Mayor Pelican restored order and returned commissioners to the topics under discussion.  For her part, Pelican expressed reluctance to take on new projects when many of the city’s current problems have arisen from the lack of a maintenance plan.  She appeared to favor taking care of problems the city currently has with restrooms in the Martin Luther King Recreation Center and the sewer system in Old Town.

When asked to weigh in, Manager Gerrity declined to engage in the discussion, stating that this was the commission’s business to decide how to spend the borrowed money or to return it.

Ed Stull, the city’s bond counsel, advised that the city cannot return money and then draw on it when they need it.  The city is paying interest on the money at a rate of 2.43%.  Stull read parts of the resolution authorizing the loan and indicated that it might be possible to spend the money on items such as the Humane Society Shelter (if it were to be owned by the city), the purchase of waterfront property and improvement of rail crossings and/or sewers.

Boner indicated that he would like to see if other interests could be persuaded to pay for or help pay for railroad improvements, such as potential developers, the Ocean Highway & Port Authority or the railroad itself.

Filkoff asked if it was the commission’s intent to lower the franchise fees if the money were returned, since the only reason the fees were raised was to pay back the loan.  There was no clear response.  Boner suggested, however, that by keeping the franchise fees at their current rate, ad valorem rates might not need to rise as much.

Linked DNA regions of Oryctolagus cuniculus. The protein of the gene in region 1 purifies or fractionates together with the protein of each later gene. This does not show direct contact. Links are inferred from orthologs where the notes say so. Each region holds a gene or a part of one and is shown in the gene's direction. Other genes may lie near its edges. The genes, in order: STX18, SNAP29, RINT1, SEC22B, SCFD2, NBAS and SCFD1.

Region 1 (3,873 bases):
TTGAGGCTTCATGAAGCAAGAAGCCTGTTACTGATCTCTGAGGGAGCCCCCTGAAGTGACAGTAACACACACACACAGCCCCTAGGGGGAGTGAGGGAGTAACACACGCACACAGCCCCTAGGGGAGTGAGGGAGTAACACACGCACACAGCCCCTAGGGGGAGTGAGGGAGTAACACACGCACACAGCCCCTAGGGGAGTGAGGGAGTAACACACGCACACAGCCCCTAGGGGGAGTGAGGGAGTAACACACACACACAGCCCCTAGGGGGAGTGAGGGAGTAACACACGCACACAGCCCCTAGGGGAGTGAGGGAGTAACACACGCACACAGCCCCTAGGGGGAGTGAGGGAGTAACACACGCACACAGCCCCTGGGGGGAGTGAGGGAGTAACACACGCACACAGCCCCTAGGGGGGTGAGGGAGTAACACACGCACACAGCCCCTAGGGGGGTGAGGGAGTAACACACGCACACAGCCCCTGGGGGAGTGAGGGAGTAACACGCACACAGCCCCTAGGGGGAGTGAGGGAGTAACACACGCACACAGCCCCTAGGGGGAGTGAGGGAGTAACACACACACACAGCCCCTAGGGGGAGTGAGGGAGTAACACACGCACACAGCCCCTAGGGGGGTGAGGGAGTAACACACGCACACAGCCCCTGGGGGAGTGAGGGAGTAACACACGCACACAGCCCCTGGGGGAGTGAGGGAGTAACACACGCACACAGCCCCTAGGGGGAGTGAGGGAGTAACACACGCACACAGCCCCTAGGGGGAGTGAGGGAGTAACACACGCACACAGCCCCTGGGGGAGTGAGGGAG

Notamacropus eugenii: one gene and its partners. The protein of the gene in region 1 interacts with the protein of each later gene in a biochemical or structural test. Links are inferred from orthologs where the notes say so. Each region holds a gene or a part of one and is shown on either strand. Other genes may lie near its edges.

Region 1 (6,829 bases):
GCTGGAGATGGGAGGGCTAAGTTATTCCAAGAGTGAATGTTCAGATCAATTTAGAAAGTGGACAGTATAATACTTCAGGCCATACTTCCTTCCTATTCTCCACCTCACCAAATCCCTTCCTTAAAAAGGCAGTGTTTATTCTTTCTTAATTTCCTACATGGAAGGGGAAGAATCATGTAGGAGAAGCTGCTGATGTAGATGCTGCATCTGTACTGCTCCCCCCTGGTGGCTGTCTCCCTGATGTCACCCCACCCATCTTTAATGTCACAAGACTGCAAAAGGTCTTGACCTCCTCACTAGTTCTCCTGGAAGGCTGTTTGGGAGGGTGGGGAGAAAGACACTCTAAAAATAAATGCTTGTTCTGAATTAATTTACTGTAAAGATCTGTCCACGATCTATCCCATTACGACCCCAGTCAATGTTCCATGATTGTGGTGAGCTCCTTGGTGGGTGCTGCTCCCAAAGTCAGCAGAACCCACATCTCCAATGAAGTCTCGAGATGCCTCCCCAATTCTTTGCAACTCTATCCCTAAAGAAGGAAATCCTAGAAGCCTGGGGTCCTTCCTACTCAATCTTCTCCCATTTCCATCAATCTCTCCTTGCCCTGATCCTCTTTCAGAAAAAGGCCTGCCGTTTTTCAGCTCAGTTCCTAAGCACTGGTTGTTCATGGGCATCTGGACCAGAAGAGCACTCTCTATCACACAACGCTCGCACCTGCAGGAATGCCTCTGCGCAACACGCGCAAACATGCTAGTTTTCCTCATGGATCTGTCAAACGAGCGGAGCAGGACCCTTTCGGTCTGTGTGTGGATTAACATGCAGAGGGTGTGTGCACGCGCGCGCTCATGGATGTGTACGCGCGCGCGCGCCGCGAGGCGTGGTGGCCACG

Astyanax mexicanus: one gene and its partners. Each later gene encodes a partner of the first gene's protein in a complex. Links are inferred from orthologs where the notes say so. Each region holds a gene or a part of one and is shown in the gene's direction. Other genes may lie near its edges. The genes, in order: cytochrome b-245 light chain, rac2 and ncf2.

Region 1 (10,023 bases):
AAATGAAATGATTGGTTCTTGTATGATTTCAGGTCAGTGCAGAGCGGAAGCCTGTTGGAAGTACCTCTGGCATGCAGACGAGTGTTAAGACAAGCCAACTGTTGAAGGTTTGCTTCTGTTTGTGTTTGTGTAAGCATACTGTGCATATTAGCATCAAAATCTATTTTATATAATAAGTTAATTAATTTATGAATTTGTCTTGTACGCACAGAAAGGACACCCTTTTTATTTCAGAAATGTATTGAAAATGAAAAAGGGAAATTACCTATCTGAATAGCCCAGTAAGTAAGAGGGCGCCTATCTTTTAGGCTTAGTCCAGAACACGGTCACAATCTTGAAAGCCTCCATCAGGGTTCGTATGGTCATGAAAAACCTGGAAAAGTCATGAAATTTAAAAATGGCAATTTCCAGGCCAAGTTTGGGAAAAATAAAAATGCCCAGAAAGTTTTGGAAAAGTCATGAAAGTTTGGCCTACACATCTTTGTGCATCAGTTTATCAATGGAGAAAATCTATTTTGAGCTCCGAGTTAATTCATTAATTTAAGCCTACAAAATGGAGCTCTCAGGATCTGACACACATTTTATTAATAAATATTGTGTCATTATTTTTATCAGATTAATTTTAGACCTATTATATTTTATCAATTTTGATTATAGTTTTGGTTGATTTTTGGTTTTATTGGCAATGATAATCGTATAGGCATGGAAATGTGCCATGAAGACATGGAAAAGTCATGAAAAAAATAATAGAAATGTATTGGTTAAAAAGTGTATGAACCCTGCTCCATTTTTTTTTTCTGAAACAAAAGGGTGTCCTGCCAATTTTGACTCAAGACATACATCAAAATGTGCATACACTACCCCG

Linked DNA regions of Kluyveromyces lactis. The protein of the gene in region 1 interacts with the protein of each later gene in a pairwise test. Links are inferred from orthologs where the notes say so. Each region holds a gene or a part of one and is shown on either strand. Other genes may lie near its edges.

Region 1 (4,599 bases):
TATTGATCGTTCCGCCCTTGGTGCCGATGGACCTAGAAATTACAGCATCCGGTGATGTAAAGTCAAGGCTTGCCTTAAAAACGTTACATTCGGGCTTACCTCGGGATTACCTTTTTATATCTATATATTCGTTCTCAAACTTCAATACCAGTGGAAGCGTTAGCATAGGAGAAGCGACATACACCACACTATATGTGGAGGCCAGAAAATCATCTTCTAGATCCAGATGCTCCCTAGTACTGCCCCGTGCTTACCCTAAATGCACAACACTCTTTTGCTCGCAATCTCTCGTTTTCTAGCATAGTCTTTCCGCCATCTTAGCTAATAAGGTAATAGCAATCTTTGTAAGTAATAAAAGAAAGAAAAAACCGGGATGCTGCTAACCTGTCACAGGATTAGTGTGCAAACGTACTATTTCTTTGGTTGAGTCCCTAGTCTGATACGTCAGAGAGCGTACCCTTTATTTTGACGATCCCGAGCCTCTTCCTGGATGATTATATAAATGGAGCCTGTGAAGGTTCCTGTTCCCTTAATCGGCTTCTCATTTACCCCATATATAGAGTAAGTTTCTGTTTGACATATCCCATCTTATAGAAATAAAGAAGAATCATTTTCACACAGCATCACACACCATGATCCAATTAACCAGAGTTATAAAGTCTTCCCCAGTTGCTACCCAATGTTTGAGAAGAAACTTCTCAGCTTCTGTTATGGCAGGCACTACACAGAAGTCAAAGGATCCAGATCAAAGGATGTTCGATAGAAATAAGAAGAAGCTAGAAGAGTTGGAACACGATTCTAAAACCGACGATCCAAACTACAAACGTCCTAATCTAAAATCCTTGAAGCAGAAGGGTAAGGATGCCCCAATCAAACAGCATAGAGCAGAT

Commissioner Pat Gass came out against any reprogramming of borrowed funds and supported returning all unspent funds.  Referring to this loan amount as “tainted money” she said that during her campaign people were in an uproar that the money had been borrowed without a referendum.  She said that she preferred to avoid interest payments and when the city is prepared to move forward on any specific project, ask for a referendum on that particular project.  She also seemed surprised to learn that the city had borrowed $1.884M, not $6M.

Additional discussion raised questions about the Main Beach Boardwalk (covered by a general obligation bond, nor Forward Fernandina money), seed money for the CRA ($300K not $450K), and the requirements for a quiet zone to be established in cooperation with the railroad.  There also seemed to be confusion among some commissioners over the engineering and permitting work to improve Front Street (funded in the strategic plan) vis-à-vis a waterfront park (not funded in the strategic plan).  Commissioners seemed to agree that opening the Alachua rail crossing is a good idea if the city does not need to pay for it—or at least not pay for it now.

With the help of City Comptroller Patti Clifford, commissioners were able to determine that roughly $1M of the borrowed $1.883M loan had not yet been spent or committed.  Boner tried in vain to get consensus from the commissioners on the next steps.  Commissioners appeared to hold significantly different opinions:

  • Boner supported reprogramming the uncommitted borrowed funds into other capital improvement projects to alleviate strain on the FY 2013-14 budget;
  • Corbett supported returning the uncommitted funds, but continuing with the commitments regarding the library and the train depot;
  • Filkoff supported continuing with the existing plans and priorities;
  • Gass supported returning all unspent funds;
  • Pelican seemed to support taking care of current problems before tackling new projects.

There is one thing that is absolutely clear:  there is no consensus and city staff received no guidance for going forward.

February 11, 2013 9:45 p.m.